Novel molecule effectively treats arthritis in mice, study shows

A molecule called TPPU has been shown to inhibit an enzyme that plays a key role in inflammation, successfully treating arthritis in mice.

Elderly lady with arthritis

A new molecule developed in the laboratory has shown potential therapeutic effects to treat arthritis in mice. The research was conducted at the São Paulo Research Foundation (FAPESP), Brazil. 

Tested in mice with genetically induced arthritis, the researchers found their molecule suppressed the inflammatory process, reducing both inflammation and joint tissue wear and tear. Arthritic mice treated with the substance displayed less pain and swelling and had lower clinical scores measuring the extent of the inflammation than untreated arthritic rats.

“The study showed that this new molecule is capable of controlling the most severe manifestations of the disease,” said Marcelo Henrique Napimoga, the principal investigator of the study. 

The new molecule, called 1-trifluoromethoxyphenyl-3-(1-propionylpiperidin-4-yl) urea (TPPU), inhibits soluble epoxide hydrolase (sEH), an enzyme that plays a key role in activating inflammatory processes and can lead to chronic inflammation.

Mouse with arthritis and control

Arthritic mouse paw treated with TPPU (left) and untreated paw of another arthritic mouse. The substance decreased the area affected, reduced local swelling, and assuaged the pain associated with the inflammatory process [credit: N.H. Napimoga].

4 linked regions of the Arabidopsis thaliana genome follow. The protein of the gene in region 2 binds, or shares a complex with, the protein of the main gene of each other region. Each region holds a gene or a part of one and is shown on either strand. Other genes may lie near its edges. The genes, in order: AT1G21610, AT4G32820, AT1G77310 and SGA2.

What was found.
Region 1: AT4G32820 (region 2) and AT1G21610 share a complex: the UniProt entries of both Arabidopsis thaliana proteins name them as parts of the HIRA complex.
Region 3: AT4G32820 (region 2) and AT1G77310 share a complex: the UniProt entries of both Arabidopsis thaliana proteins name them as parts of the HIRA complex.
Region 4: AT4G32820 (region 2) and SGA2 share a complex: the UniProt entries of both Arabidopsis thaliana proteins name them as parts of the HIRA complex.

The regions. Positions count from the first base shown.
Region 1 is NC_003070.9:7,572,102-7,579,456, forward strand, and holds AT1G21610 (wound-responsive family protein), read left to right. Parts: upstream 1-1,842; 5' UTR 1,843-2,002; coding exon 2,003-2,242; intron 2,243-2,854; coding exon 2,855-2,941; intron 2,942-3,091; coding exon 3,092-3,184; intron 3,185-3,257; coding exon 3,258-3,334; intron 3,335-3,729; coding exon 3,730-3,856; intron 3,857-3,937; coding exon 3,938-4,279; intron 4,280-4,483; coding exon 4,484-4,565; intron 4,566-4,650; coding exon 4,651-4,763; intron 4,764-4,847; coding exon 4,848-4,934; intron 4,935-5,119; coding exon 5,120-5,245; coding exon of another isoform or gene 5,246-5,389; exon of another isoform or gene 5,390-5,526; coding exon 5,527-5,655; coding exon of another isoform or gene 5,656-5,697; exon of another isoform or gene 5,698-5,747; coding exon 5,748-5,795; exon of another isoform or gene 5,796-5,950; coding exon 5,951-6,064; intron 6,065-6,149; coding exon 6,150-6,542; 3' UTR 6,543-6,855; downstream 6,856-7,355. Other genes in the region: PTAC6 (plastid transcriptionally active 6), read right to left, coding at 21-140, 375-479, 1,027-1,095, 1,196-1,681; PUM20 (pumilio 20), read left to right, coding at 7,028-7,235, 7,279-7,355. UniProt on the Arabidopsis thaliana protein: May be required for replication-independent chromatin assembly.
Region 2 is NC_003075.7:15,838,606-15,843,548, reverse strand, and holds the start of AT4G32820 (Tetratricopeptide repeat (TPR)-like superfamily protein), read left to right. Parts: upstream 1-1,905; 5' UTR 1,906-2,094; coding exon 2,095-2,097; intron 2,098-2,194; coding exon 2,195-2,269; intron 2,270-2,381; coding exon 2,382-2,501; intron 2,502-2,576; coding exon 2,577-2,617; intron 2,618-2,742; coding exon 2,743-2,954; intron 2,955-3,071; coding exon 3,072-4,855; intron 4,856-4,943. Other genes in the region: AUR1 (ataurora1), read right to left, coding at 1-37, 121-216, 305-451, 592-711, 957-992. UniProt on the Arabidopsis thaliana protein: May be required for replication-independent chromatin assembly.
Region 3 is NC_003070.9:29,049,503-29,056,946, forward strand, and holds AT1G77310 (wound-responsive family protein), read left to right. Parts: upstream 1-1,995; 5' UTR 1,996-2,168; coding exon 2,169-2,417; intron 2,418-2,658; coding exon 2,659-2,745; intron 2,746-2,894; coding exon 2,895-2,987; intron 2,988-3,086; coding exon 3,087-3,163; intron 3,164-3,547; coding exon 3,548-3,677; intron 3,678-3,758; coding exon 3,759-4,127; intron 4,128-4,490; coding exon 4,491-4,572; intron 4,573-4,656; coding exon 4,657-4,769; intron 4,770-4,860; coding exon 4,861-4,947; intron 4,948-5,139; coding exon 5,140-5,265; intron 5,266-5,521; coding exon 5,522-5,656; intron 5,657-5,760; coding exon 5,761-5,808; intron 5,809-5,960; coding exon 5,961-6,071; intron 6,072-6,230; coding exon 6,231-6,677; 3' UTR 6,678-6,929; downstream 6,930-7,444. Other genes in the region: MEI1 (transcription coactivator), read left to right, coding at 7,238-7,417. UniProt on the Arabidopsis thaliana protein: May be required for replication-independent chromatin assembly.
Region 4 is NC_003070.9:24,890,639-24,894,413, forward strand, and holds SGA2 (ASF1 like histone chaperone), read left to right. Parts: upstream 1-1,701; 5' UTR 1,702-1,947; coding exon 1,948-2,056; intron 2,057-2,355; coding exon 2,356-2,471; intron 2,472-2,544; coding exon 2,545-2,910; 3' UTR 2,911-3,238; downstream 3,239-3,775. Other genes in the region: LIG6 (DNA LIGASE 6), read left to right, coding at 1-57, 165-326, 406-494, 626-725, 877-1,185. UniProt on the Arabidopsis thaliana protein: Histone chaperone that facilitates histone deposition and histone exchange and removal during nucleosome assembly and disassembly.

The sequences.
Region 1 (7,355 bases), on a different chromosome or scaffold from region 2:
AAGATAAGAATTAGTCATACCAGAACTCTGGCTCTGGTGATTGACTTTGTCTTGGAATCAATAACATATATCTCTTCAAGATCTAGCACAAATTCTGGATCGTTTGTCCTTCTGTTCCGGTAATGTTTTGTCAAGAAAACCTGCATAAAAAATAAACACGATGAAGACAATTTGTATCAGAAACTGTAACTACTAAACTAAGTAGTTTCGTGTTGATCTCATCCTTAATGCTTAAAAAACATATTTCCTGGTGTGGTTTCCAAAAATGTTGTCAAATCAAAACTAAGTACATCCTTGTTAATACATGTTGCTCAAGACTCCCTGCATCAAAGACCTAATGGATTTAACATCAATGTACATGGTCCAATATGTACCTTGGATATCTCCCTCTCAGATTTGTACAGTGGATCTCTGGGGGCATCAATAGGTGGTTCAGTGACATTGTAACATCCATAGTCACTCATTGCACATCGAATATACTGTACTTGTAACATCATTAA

“Our organism naturally produces an anti-inflammatory substance called epoxyeicosatrienoic acid (EET), but sEH converts EET into 1,2-dihydroxyeicosatrienoic acid (DHET), which not only cannot control inflammation but also can have proinflammatory effects. Inhibition of sEH is therefore crucial to the treatment of inflammatory diseases such as rheumatoid arthritis. This is what TPPU does,” Napimoga explained.

According to the researchers, the treatment also reduced the degree of pain associated with inflammation. This was because control of the inflammatory process led to a decrease in the migration of white blood cells to the affected region, not just attenuating the disease but reducing cartilage erosion. The treated group also showed an increase in the number of regulatory T cells, lymphocytes that produce anti-inflammatory cytokines and a decrease in the number of Th17 defence cells, which are highly inflammatory.

TPPU was designed to be well tolerated and easily absorbed when administered orally: “It boosts the body’s natural defences and increases the number of metabolites our organism produces. This is a great advantage over conventional treatments based on large doses of corticosteroids, which have adverse side effects,” Napimoga said. “Besides the excellent anti-inflammatory effect, TPPU also has a strong analgesic effect.”

The findings are published in the Federation of American Societies for Experimental Biology (FASEB).

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